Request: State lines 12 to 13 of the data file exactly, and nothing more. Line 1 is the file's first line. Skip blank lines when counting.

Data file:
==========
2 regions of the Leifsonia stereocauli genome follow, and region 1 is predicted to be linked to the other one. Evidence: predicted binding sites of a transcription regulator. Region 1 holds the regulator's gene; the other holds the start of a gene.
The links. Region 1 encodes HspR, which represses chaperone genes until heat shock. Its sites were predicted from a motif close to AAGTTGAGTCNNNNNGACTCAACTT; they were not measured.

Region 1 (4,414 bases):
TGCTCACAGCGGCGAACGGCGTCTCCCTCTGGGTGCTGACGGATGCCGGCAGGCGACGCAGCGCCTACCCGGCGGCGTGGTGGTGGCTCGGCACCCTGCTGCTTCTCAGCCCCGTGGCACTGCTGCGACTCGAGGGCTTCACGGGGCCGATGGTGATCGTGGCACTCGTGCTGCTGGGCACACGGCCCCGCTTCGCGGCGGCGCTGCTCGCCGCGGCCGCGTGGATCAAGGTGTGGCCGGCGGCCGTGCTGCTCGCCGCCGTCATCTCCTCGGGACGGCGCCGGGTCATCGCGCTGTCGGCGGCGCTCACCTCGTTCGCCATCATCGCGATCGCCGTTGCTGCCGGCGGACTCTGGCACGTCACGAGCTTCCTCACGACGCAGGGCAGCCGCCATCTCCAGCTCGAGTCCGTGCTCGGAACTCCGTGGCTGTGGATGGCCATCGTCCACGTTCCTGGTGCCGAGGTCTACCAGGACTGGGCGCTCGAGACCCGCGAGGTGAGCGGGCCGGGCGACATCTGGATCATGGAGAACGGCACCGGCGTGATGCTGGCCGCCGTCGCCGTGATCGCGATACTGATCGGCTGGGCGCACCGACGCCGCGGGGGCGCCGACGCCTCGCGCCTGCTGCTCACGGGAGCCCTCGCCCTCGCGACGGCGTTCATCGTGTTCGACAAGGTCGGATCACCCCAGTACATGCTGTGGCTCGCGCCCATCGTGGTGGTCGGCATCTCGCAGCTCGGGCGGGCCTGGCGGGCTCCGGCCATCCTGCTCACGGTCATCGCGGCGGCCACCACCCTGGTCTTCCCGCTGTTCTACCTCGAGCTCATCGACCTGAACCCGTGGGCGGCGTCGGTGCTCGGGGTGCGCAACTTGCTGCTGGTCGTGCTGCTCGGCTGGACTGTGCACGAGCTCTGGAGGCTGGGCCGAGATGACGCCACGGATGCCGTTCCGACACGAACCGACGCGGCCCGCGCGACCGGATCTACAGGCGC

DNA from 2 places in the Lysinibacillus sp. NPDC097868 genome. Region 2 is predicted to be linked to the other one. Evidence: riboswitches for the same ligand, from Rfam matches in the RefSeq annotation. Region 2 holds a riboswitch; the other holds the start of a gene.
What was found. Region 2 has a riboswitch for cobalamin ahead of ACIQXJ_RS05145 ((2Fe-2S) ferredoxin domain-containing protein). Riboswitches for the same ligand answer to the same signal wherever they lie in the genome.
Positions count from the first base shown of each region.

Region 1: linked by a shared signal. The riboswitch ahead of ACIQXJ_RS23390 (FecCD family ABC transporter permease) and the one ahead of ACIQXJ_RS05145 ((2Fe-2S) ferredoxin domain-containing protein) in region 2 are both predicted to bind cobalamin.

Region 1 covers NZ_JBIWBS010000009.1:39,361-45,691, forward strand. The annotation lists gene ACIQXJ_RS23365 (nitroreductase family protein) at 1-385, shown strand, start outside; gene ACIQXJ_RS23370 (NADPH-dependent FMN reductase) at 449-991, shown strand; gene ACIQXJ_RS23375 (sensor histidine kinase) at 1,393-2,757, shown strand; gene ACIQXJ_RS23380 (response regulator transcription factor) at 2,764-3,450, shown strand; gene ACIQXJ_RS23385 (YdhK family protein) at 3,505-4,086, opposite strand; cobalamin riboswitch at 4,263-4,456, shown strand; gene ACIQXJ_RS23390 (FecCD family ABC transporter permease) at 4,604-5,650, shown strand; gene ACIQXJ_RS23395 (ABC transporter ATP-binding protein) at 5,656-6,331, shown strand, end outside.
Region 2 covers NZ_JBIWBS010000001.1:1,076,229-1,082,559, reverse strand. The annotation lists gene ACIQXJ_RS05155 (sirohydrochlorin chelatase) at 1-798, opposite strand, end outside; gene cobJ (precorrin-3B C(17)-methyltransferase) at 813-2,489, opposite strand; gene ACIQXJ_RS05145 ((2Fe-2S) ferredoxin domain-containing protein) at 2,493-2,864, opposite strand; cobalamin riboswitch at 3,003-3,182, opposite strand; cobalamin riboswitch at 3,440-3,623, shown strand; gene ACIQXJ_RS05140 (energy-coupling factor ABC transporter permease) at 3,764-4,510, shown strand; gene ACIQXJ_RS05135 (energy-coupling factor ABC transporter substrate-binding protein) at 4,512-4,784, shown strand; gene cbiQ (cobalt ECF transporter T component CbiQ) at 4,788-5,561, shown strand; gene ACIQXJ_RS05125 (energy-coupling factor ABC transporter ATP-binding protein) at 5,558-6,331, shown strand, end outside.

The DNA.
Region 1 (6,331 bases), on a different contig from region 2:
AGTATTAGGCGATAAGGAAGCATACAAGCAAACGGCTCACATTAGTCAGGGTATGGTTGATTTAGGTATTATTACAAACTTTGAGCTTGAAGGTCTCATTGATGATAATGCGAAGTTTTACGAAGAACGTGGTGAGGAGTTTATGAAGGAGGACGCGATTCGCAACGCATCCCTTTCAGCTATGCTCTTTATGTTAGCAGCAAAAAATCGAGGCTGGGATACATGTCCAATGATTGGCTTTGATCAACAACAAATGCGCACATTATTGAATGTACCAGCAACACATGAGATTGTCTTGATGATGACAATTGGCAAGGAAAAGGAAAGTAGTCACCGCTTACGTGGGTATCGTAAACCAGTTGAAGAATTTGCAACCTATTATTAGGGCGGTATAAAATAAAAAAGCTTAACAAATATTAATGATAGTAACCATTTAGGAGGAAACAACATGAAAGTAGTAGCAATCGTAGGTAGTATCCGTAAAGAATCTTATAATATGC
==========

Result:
Region 1 (6,331 bases), on a different contig from region 2:
AGTATTAGGCGATAAGGAAGCATACAAGCAAACGGCTCACATTAGTCAGGGTATGGTTGATTTAGGTATTATTACAAACTTTGAGCTTGAAGGTCTCATTGATGATAATGCGAAGTTTTACGAAGAACGTGGTGAGGAGTTTATGAAGGAGGACGCGATTCGCAACGCATCCCTTTCAGCTATGCTCTTTATGTTAGCAGCAAAAAATCGAGGCTGGGATACATGTCCAATGATTGGCTTTGATCAACAACAAATGCGCACATTATTGAATGTACCAGCAACACATGAGATTGTCTTGATGATGACAATTGGCAAGGAAAAGGAAAGTAGTCACCGCTTACGTGGGTATCGTAAACCAGTTGAAGAATTTGCAACCTATTATTAGGGCGGTATAAAATAAAAAAGCTTAACAAATATTAATGATAGTAACCATTTAGGAGGAAACAACATGAAAGTAGTAGCAATCGTAGGTAGTATCCGTAAAGAATCTTATAATATGC